Unless updated this bulletin expires at Midnight, Monday, May 8, 2017.
A General Bulletin is in effect for Tuckerman Ravine. You will need to do your own snow stability assessments. A new advisory will be issued when conditions warrant or within 72 hours. A general bulletin for Tuckerman will be in effect until complete melt out later this spring/summer. We are no longer monitoring conditions in Huntington Ravine.
Due to open glide cracks and undermined snow, the Tuckerman Ravine Trail is closed in the Ravine between Lunch Rocks and the Alpine Garden Trail. This closure includes the Lip area, which presents numerous hazards to the recreating public and potential rescuers alike. This area is closed to all use.
Wet weather is forecast to persist through the weekend, with temperatures trending lower through Monday. Up to a half inch of rain will fall today and tonight. The rain will continue with less total precipitation tomorrow before switching over to snow after dark. Snowfall will taper off with temperatures remaining below freezing though the end on Monday. For this weekend, falling through undermined snow or into a deep crack are your primary hazards which continue to increase in severity across our terrain. These and the rest of the following hazards should be on your mind:
- UNDERMINED SNOW: If you see small holes in the snow or hear running water, realize snow may be hollow beneath the surface. While the snowpack may appear thick and strong, thin snow may be bridging an air space over a hole that could be large with significant flowing water.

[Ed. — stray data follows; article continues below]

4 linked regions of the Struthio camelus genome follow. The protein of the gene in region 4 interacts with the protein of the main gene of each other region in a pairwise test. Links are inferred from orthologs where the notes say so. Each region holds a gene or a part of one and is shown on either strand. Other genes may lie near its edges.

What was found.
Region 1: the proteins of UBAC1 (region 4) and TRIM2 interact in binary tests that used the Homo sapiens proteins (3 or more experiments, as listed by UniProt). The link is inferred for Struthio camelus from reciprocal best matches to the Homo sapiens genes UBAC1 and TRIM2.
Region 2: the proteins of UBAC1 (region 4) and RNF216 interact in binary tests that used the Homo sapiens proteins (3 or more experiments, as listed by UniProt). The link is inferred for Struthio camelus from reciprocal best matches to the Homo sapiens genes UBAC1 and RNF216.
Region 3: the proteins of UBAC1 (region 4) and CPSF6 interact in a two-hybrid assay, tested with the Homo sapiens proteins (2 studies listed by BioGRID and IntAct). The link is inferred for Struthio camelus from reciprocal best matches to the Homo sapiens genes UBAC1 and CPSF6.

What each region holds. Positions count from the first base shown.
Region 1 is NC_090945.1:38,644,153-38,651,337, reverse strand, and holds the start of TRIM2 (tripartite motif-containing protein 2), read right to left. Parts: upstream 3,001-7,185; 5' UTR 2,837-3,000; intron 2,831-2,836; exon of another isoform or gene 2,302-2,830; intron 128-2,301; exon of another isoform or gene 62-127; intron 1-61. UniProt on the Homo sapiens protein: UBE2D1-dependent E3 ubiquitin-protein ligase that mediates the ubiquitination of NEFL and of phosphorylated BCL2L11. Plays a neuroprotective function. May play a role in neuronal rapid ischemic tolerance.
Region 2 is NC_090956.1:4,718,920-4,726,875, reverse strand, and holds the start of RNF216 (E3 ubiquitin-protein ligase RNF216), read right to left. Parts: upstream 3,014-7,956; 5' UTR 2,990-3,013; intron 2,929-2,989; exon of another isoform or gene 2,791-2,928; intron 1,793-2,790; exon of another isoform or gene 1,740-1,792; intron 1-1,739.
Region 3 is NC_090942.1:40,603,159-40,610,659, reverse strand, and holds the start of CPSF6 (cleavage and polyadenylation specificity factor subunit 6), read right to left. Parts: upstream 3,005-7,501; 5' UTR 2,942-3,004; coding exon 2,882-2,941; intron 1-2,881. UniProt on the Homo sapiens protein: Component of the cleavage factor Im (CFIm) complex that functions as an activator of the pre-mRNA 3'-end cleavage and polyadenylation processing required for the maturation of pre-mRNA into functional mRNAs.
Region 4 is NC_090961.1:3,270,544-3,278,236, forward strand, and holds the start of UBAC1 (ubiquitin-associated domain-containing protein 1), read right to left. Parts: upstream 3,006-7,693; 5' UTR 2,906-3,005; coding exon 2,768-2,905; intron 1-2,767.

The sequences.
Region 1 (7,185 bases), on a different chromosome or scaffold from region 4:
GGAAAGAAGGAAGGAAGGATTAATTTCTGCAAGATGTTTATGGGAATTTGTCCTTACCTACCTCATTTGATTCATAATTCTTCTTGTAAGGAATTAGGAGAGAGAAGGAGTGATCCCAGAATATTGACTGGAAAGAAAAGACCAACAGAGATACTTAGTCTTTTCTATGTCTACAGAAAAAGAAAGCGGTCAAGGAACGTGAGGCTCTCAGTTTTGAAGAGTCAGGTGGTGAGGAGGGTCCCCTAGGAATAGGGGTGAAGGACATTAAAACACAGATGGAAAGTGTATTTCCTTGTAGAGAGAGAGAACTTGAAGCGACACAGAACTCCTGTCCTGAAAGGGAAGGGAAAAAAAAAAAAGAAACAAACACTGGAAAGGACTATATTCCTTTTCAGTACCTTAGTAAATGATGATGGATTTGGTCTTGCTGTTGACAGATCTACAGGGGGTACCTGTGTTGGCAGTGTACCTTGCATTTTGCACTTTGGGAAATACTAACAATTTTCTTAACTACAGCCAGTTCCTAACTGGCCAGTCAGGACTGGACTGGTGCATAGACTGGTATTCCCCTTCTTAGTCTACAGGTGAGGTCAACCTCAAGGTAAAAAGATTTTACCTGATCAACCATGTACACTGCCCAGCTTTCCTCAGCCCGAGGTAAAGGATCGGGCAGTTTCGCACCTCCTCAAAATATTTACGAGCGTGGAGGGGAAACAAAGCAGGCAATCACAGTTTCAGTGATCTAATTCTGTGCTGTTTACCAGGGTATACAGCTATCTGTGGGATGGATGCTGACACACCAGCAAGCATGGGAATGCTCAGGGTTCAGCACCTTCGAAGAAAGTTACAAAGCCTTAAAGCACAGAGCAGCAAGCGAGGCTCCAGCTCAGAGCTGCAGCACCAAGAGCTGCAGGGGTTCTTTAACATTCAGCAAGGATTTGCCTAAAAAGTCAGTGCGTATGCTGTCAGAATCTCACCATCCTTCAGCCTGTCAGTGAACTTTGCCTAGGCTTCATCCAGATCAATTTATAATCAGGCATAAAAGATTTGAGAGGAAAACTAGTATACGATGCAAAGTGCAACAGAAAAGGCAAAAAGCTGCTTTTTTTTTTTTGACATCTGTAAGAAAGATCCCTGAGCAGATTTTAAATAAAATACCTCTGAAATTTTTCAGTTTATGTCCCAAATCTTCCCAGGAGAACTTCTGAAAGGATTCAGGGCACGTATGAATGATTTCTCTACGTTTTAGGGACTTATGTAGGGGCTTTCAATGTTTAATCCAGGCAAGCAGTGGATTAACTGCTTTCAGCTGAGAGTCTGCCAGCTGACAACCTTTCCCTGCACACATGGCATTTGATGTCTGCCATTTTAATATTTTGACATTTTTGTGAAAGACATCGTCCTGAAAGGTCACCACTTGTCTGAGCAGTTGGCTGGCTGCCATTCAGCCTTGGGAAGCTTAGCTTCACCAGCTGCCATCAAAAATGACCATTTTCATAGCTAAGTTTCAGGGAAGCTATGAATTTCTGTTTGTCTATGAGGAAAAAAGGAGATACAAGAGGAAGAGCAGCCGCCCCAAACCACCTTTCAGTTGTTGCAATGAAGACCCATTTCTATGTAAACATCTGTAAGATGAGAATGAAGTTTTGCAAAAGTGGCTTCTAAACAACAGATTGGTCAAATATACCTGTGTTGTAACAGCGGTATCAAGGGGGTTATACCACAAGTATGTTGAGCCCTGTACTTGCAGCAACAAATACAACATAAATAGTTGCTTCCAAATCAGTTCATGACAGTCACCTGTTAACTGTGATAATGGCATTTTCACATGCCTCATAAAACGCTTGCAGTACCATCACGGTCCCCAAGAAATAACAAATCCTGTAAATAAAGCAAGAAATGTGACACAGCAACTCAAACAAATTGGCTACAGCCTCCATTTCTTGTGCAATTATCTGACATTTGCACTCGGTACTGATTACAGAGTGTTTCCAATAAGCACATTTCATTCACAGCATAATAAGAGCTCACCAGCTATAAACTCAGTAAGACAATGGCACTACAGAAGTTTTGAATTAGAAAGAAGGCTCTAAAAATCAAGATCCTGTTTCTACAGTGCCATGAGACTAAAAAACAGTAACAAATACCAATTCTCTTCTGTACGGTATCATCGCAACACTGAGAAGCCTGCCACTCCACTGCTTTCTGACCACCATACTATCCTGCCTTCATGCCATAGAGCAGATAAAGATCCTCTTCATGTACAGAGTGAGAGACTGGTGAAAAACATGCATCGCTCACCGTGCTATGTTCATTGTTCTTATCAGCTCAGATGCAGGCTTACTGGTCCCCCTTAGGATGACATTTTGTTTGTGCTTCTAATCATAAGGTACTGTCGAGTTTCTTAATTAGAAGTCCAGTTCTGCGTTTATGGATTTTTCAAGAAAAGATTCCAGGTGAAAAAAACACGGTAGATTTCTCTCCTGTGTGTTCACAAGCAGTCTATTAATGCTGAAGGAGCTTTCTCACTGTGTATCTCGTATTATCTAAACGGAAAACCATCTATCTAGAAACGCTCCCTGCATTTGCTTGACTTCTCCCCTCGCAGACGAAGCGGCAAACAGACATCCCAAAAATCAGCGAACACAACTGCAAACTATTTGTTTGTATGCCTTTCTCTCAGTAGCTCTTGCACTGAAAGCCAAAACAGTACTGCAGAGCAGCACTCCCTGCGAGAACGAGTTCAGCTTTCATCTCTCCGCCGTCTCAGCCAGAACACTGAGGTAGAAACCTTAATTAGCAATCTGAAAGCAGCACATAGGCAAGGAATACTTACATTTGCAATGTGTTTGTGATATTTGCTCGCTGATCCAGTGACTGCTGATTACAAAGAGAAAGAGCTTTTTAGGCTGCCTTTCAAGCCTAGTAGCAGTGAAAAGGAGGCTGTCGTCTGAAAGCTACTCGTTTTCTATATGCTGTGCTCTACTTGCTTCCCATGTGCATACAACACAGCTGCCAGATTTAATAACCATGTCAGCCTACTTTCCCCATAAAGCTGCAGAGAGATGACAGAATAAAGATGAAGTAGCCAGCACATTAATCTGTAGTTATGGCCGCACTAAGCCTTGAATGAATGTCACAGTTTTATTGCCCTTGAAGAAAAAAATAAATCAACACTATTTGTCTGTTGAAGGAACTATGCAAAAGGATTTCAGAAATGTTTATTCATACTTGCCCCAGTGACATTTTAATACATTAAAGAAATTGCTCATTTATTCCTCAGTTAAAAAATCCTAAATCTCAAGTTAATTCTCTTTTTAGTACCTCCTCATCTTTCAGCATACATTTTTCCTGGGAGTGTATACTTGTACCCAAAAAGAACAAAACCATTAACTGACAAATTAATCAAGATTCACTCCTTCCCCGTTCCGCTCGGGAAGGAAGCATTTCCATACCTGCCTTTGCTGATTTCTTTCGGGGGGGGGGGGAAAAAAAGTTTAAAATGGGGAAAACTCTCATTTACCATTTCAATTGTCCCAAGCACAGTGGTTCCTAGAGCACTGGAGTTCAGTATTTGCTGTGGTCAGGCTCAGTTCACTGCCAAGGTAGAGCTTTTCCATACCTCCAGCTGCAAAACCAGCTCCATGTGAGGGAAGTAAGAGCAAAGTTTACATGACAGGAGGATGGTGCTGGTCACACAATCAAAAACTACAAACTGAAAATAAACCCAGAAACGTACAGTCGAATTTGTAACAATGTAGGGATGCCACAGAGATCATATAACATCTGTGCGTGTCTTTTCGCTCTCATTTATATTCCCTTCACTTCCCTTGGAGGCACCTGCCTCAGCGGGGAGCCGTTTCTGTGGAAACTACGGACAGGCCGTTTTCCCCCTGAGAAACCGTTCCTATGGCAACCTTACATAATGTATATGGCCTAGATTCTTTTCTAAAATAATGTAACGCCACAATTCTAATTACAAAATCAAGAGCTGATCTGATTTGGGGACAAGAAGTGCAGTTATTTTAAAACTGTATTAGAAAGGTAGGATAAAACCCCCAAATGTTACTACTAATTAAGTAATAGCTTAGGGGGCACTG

- CREVASSES (GLIDE CRACKS) AND WATERFALL HOLES. Growing larger in many areas, the most dangerous locations are in the Lip and Center Bowl. They are often wider and deeper than they appear from the surface, and can be thinly bridged with snow. Falling into the larger of these could be fatal. Give these cracks a wide berth to reduce your exposure to this significant hazard.
- LONG SLIDING FALLS: Warm temperatures will minimize this issue over the next two days, but a refreeze of our snowpack late Sunday and into Monday will provide a firm surface conducive to long sliding falls. Be prepared for this with an ice axe and crampons for anything above tree line, and always consider the terrain below you and the associated consequences of a fall.
- FALLING ICE AND ROCK:While much of the ice high in Tuckerman Ravine has fallen or melted at this point, this hazard is not entirely eliminated. The freeze/thaw cycles continuing to occur tend to cause both rock and icefall. Continue to be mindful of what is above you, and realize the difficulty that reduced visibility presents in identifying overhead hazards.
Due to steep snow presenting a significant fall hazard on the summer trail, the Lion Head Winter Route remains open. The Little Headwall is no longer passable and descending from the Bowl should be done via the hiking trail. The John Sherburne Ski Trail is closed about a third of the way down. Please respect the closure and hike down to the Tuckerman Ravine Trail rather than trying to ski rocks and mud.
- Safe travel in avalanche terrain requires training and experience. This bulletin is just one tool to help you make your own decisions in avalanche terrain. You control your own risk by choosing where, when, and how you travel.
- For more information contact the Forest Service Snow Rangers, The Mount Washington Volunteer Ski Patrol, the AMC at the Pinkham Notch Visitor Center, or the caretakers at Hermit Lake Shelters.
- Posted at 7:30 am on Wednesday, May 3, 2017. A new bulletin will be issued when conditions warrant.
Ryan Matz, Snow Ranger
USDA Forest Service
White Mountain National Forest
(603) 466-2713 TTY (603) 466-2856